08/23/2007 07:03 pm ET Updated May 25, 2011

"Hotel California" at Hotel Rwanda

A few years ago in Mongolia, under a night sky 100 kilometers from the nearest town, a group of us sat and listened to our Mongolian colleagues sing traditional songs around our camp fire. Upon finishing their melodic tales of love, loss and national pride, they asked the Americans, "now sing some of your songs." We looked at each other blankly and nervously. Cultural songs? National songs?! Us? Uhh....

We started rattling off songs to which we simply knew the words, looking for the overlaps. There were five. We all knew one Christmas carol, "The Star Spangled Banner" (which two people refused to sing), the theme song to "Cheers," the theme song to "The Fresh Prince of Bel Air," and "Hotel California."

When we said "Hotel California" the very rural Mongolians lit up. They knew that song too. We all sang it together...and then we later taught the Mongolians the "Fresh Prince of Bel Air" song.

Now, several years later in Rwanda as I sat in the Hotel des Milles Collines in Kigali -- better known thanks to Hollywood as "Hotel Rwanda" - I was struck as "Hotel California" was played through the hotel speakers. I was struck yet again as I walked outside the hotel's gates and a man was listening to "Hotel California" on a dilapidated radio.

Between my Mongolia of the past and Rwanda of today, I've heard "Hotel California" -- and a smattering of its contemporary counterparts -- sung and/or played in Europe, Latin America, the Middle East, and Southeast Asia.

Without fail, whether I am in an extraordinarily remote region, a region cut off by embargo, or in a major city, a bizarrely high number of people representing myriad races, ethnicities, creeds, and geographic dispositions don't just know "Hotel California" -- they know every word. Thirty years after it was a number one hit in the United States.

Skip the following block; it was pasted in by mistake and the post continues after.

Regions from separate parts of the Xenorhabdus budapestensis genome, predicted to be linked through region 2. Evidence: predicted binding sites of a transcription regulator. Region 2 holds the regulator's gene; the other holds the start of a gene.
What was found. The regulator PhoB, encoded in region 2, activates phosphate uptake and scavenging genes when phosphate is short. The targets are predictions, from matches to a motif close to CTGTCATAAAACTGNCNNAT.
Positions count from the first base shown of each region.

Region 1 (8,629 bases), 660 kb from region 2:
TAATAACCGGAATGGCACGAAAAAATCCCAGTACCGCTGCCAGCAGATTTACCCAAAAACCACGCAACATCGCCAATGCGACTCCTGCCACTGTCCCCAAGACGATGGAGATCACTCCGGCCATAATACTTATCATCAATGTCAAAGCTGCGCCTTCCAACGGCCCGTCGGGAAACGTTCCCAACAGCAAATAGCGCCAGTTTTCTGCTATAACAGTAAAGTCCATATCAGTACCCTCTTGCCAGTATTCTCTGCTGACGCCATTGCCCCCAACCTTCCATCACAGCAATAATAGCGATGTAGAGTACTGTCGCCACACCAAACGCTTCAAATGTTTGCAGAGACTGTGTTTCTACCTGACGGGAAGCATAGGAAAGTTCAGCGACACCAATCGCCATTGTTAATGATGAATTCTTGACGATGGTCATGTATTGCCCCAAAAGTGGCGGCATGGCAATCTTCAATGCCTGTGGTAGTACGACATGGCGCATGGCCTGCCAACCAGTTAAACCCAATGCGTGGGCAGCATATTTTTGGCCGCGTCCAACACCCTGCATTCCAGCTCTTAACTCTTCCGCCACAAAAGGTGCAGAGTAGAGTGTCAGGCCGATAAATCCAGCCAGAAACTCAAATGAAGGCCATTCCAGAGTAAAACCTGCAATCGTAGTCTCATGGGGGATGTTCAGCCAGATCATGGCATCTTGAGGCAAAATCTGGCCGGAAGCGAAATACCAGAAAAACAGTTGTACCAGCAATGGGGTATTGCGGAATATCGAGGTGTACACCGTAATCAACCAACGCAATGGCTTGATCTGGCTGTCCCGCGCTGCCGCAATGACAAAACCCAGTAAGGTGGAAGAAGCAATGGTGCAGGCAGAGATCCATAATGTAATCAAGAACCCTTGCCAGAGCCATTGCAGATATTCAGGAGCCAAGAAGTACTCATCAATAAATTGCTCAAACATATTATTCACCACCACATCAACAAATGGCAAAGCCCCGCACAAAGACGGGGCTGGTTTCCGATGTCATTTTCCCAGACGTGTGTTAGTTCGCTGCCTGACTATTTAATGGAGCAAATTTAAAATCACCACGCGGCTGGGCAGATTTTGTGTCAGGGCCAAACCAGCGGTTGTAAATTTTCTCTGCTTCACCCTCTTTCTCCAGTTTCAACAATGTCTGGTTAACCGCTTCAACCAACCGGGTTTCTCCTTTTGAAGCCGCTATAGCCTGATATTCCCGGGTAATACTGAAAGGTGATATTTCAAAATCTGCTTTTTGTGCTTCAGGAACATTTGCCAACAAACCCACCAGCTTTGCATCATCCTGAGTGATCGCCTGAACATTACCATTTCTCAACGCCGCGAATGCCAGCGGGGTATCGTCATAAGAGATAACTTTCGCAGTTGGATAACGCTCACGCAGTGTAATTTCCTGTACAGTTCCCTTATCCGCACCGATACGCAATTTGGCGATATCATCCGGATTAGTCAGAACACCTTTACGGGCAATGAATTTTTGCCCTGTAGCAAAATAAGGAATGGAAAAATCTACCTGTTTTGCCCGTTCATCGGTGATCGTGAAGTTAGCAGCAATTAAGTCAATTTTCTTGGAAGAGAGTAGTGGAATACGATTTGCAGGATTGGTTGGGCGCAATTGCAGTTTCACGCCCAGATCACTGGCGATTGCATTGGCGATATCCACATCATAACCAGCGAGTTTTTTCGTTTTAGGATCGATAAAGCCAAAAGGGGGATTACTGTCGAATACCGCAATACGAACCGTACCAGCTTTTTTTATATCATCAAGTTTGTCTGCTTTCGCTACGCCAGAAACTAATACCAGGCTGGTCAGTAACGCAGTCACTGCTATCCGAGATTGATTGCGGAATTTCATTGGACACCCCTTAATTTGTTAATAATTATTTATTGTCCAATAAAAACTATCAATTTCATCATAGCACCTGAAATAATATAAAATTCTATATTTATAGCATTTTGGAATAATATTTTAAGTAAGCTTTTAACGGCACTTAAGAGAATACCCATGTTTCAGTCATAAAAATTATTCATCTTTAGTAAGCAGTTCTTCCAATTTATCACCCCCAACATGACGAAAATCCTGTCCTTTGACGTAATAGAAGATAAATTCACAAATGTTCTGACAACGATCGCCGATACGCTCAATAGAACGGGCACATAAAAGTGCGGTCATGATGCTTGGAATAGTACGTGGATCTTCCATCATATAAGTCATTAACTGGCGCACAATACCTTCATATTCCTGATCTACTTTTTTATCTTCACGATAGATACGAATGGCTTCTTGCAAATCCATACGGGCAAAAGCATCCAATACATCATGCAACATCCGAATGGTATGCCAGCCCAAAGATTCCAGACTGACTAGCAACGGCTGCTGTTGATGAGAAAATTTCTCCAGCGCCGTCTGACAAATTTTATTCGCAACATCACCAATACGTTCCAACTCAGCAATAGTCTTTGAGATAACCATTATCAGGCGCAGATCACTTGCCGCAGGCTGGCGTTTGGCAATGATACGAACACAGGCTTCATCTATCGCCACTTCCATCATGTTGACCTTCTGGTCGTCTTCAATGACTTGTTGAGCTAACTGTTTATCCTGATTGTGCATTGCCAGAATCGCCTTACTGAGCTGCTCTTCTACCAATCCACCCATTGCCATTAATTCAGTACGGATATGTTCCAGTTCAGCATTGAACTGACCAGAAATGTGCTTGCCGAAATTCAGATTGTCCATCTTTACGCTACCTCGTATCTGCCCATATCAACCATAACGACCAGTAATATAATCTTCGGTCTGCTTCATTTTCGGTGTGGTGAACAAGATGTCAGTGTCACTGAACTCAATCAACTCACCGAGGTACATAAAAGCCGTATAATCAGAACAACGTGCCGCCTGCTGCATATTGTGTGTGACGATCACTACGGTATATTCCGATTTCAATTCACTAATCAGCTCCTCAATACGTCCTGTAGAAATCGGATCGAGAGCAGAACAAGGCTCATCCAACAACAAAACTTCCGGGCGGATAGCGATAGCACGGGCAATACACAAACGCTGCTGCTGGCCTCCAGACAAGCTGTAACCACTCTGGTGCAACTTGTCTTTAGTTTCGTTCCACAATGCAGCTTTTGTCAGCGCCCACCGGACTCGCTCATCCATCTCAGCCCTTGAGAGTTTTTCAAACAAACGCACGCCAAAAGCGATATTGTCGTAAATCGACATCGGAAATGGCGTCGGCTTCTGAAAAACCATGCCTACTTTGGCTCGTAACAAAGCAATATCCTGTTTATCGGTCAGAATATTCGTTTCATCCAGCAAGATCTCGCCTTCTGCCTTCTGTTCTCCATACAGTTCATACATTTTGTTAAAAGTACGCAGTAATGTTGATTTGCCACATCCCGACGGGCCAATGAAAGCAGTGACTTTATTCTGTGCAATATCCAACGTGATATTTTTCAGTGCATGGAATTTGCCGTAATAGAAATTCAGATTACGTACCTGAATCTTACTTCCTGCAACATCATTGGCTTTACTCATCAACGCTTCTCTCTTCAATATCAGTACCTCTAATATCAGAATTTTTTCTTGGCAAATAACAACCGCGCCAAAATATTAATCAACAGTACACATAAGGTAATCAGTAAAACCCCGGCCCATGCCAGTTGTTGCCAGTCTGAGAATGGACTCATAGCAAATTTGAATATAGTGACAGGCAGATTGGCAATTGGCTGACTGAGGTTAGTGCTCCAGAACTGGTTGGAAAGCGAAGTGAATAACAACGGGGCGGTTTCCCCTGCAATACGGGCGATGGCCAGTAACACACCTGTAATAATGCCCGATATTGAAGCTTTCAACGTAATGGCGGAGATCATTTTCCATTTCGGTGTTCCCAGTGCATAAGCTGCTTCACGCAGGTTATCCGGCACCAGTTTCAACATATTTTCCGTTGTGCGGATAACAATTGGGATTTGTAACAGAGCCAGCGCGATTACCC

With extensive anecdotal evidence in hand, I'm here to say that alongside Coca Cola and Nestle products, "Hotel California" is one of the United States' most prominent exports.

(As well as its slightly lesser known aforementioned counterparts which include "Livin' On A Prayer," "Sweet Caroline," "Rocky Mountain High," "Summer of '69," "Sweet Child O' Mine," and more recently "things by Britney Spears" and "rap.")

That isn't simply a random observation. Our music matters. The United States' cultural exports impact other cultures and lives the world over -- for better or worse.

Last night I was at a bar called Café Junior in a part of Kigali "mizungus" (white folk) don't typically visit called Nyamirambo. It is affectionately known as "Compton" by my local friend Moheri (thanks, Tupac) because of its ever-so-slightly rough nature. Just above the bar was a small TV that played American hip hop and rap music videos throughout the evening. Moheri and his cousin, Ben, knew almost every song that came on by Li'l John, Ashanti, Beyonce, Shakira, Sean Paul, Usher, P. Diddy and others -- as did the rest of the bar's Rwandan patrons.

"Do people in New York wear a lot of bling bling like that?" Ben asked at one point. "No, not really," I said as a still shot of a 9mm pistol surrounded by $100 bills and a gold necklace sat prominently on the screen. "Really? Seems like they do."

Fortunately or not -- and whether we know or care -- what American businesses and artists say and do (and sing) impacts how people around the world think about us, as well as what their version of reality will be. As much as I have admired Madeleine Albright, Bill Clinton, and others in their international efforts, it is all too often Sean Combs, Jon Bon Jovi, Joe Walsh (that's the Eagles' lead singer for those my age), and corporate logo designers who are our most prominent and effective diplomats.

Moheri asked me later, "What is the mountain that has the faces on it in your country?"

"It's Washington, Lincoln, Roosevelt, and Jefferson on Mount Rushmore," I replied. "In South Dakota."

"Yes! That's it. That is below North Dakota and Manitoba, yes?

"Wow! Yes it is. How do you know so much about North American geography? Most Americans don't even know that?!" I shot back.

Moheri, who along with his cousin wants to receive an advanced degree, responded: "I started studying U.S. history (on the internet and in books) after I became fascinated with American culture when I listened to hip hop and rock music like Kanye West and Three Doors Down. Do you like rock music?"

"Yes, I do very much." I said. "I love Jimi Hendrix and Led Zeppelin and Pearl Jam and..."

"Ahh yes! I know these. These are very good. Another song I like is 'Hotel California.' Do you know it?"

(Pause. Laugh.)

"Yes. Yes, I do."